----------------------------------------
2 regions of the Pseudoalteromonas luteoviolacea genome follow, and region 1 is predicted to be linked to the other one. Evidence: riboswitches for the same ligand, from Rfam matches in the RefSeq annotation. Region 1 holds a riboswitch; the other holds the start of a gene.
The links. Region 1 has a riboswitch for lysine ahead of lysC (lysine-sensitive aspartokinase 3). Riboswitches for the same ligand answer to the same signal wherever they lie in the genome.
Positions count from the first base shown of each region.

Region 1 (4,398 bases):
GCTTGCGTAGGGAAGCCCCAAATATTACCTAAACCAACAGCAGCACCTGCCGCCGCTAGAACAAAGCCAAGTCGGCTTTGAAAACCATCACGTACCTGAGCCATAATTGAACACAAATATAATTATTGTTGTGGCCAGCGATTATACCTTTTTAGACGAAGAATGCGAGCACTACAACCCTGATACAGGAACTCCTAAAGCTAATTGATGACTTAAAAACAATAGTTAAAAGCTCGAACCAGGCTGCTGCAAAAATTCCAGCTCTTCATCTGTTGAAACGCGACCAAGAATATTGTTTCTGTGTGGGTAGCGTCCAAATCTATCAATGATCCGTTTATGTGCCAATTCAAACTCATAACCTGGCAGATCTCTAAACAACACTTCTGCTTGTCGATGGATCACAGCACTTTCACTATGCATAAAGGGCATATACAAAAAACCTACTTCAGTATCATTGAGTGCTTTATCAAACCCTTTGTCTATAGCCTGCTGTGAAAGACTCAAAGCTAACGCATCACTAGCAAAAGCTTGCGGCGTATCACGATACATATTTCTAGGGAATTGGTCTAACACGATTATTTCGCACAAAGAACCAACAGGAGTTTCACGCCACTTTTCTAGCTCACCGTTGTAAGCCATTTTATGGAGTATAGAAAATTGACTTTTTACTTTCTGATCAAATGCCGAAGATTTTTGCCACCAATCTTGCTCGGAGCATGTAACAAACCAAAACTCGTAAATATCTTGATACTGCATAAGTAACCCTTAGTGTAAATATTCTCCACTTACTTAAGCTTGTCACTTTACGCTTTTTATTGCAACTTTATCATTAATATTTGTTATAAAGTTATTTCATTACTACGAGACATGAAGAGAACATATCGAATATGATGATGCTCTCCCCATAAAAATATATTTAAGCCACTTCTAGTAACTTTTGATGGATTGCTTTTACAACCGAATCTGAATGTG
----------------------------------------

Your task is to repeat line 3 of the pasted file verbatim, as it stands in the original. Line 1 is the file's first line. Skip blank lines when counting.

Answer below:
Positions count from the first base shown of each region.